Emily Maitlis Interview

Emily Maitlis, 38, is a BBC news presenter and supporter of Action for Children(www.actionforchildren.org.uk). Action for Children, formerly ‘National Children’s Homes’, helps nearly 170,000 children, young people and their families through nearly 450 projects across the UK.
Emily MaitlisWhat is the first charity you can remember supporting?

Multiple Sclerosis. We had a teacher with MS when I was about 12. We were ghastly to him. Years later I felt guilty, so I made a point of donating to MS.
Which cause do you feel most passionately about?

Action for Children. They’re very savvy and very well organized, and it is always a delight to do things for organizations with very clear goals and fundraising ideas. It’s an easy cause to support, because so much can be traced back to having a bad childhood, and they work in incredible ways with kids. I host things like quiz nights, do auctions and donate as well.
Is it more important to give time than money?

Yes, in the long run. I work full time and I’ve got young children, so my time is limited. Last year I decided I was doing too little for too many groups. So I cut it down to just three organisations: Action for Children, WellChild for seriously ill children, and the Chelsea and Westminster Hospital Paediatric Unit. They’re all kiddie related, which reflects where I am right now.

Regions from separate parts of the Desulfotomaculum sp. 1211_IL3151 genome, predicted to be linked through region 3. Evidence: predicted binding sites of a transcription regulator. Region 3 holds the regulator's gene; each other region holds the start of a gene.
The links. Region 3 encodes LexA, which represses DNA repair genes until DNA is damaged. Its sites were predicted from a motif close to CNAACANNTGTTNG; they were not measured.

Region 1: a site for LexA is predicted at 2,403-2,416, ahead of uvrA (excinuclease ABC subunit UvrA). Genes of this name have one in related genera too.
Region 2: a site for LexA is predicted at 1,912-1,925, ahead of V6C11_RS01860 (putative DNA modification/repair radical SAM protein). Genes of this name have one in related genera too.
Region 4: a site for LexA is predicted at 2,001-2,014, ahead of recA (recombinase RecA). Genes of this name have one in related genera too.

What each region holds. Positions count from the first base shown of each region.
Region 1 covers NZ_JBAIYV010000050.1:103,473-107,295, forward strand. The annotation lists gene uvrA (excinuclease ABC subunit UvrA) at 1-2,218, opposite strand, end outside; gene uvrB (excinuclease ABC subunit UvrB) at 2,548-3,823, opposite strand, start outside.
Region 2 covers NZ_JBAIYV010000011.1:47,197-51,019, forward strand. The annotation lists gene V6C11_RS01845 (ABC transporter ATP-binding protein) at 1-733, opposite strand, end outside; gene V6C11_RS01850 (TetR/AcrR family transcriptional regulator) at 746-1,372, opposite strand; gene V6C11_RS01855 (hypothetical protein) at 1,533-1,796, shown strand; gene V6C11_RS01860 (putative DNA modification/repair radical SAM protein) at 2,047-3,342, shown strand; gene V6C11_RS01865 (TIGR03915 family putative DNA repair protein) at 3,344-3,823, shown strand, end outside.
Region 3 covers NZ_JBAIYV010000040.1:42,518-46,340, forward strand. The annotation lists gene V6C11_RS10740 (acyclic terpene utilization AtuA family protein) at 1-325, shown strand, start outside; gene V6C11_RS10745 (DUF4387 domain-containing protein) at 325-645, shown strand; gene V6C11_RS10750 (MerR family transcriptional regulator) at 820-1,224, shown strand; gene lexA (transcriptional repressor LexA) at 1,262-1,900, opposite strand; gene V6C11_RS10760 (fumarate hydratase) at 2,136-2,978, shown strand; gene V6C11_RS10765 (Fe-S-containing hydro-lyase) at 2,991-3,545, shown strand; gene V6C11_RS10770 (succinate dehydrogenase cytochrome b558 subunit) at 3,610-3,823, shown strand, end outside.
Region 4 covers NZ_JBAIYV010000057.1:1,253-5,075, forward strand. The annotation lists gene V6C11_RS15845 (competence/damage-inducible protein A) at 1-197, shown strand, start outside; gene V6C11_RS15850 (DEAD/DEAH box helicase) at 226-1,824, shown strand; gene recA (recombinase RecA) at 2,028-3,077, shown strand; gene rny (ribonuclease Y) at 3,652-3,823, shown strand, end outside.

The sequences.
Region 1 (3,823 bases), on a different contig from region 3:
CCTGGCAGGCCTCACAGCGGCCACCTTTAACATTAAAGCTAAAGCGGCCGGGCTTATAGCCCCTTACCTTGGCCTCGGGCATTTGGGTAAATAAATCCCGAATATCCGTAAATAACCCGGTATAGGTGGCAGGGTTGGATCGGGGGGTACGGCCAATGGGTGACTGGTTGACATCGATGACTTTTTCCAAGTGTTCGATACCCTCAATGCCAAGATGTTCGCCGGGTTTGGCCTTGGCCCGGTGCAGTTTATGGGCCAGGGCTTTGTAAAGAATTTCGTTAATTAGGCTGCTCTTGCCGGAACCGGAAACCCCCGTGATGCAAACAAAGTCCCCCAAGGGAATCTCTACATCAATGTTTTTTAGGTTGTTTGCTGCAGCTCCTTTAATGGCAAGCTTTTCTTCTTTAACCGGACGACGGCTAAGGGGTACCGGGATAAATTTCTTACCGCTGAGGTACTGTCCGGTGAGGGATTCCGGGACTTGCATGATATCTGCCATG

What percentage of our income should we give to charity?

The Jewish idea is 10 percent. I’ve never worked out if I stick to that, I’m sure I don’t, but I think it’s a good idea. But it’s difficult. You neither want it to feel like a punitive tax, nor an ego boost for you. I think it comes down to whatever seems to you to be respectable.
What do you get out of your giving?

I’m so conscious about sounding sanctimonious or didactic, but I’d be lying if I said I didn’t get anything out of it. Of course I do. I feel more able to bear myself because what I do is, inherently, a selfish job. Giving to charity also makes oneself feel involved, which is how one lives as a human being. Jews don’t even call it charity, they call it responsibility. They strive for the highest level: when you give but nobody knows you’re giving. I’m doing this interview so I couldn’t possibly pretend to be trying for that.
Do people in the public eye have a duty to support charity?

Yes, they do. It sounds rather pathetic saying you use ‘celebrity’, but if a charity thinks it can raise more money, it’s a churlish thing to withhold. It doesn’t always go well. I once did a reading at a charity carol concert. At the end I was given a bottle of wine, and I thought: ‘Carrying this down the aisle, it’s like wearing a T Shirt saying “I don’t do things for free”. It was a nice gesture, but I felt like a total fraud.

 

Copyright The Financial Times Ltd